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Hidden treasure

Apr 23,2014 - Last updated at Apr 23,2014

Since the dawn of history, human beings have marked their daily life, arts, concerns, hopes and dreams on surrounding rocks.

These markings retaining memories of the past are known as “rock art” or “parietal art”.

In recent years, there has been increasing interest in the role different kinds of rock art could play in the tourism industry.

Recent developments in geo-tourism (tourism with a geological purpose) and cultural tourism have heightened the need to promote rock art as a significant tourist attraction.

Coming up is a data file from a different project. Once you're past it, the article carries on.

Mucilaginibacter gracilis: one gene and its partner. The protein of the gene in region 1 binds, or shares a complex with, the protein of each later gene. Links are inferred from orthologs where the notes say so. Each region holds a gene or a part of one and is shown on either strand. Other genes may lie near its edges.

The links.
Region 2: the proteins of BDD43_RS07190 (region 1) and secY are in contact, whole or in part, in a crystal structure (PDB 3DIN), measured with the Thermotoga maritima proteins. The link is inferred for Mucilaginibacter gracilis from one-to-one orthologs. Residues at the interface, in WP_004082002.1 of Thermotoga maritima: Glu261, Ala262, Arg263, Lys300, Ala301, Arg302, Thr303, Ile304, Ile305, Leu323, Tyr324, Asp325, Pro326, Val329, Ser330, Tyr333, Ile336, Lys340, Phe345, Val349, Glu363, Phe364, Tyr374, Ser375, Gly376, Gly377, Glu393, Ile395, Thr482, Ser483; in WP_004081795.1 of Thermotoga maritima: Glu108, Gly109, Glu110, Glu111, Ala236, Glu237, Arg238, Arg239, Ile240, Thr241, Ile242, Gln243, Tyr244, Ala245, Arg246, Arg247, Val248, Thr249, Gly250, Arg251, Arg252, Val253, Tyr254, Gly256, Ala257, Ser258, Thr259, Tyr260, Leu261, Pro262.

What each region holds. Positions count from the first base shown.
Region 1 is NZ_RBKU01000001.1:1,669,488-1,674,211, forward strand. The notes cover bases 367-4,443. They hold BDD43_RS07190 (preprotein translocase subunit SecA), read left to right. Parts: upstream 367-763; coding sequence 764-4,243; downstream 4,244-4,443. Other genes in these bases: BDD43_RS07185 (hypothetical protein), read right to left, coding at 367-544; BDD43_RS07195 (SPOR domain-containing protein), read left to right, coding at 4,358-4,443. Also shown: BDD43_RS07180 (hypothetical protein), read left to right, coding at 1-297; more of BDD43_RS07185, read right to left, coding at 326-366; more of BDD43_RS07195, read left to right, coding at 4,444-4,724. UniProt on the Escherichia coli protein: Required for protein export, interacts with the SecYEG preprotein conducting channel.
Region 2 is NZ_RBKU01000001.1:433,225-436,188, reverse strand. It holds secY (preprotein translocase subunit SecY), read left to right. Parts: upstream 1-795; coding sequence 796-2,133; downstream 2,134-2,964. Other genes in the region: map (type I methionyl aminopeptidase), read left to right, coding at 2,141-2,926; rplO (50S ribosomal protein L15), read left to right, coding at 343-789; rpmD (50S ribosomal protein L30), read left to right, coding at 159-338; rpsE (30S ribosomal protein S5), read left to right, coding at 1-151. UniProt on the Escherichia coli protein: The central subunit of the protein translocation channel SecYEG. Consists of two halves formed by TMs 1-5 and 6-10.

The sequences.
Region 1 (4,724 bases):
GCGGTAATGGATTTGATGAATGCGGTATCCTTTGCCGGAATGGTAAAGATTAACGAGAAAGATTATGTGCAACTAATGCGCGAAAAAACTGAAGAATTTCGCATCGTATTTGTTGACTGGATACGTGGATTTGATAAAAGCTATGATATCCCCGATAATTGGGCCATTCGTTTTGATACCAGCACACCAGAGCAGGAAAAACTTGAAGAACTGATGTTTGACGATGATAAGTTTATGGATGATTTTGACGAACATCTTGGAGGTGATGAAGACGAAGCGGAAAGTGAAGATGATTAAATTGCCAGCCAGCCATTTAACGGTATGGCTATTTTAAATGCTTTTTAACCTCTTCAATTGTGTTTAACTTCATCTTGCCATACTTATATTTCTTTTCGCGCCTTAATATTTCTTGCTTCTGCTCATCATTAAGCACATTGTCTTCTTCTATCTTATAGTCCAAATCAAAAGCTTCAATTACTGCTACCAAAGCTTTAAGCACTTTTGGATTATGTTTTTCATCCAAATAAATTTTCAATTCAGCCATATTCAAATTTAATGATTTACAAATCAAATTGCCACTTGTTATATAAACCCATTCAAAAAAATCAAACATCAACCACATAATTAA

Jordan has played an outstanding role in the history of mankind and represents a part of the area that is considered the cradle of civilisations.

A huge amount of rock art was produced on its cliffs, caves, ground surfaces and boulders. Eastern Jordan has abundant artworks produced in different contexts, particularly the ancient north Arabian (Safaitic and Thamudic).

Rock art could be a distinctive tourism product that could attract a new segment of tourists to Jordan, such as geo-tourists. 

It could bring economic and social benefits to the remote areas in Jordan and generate new employment opportunities for the communities adjacent to the sites. 

Sure, such sites need appropriate infrastructure and superstructure, and interpretation at visitor centres. Marketing and promotion campaigns should include the distinctive rock art of Jordan. The media can raise awareness about such artworks.

Mamoon Allan,

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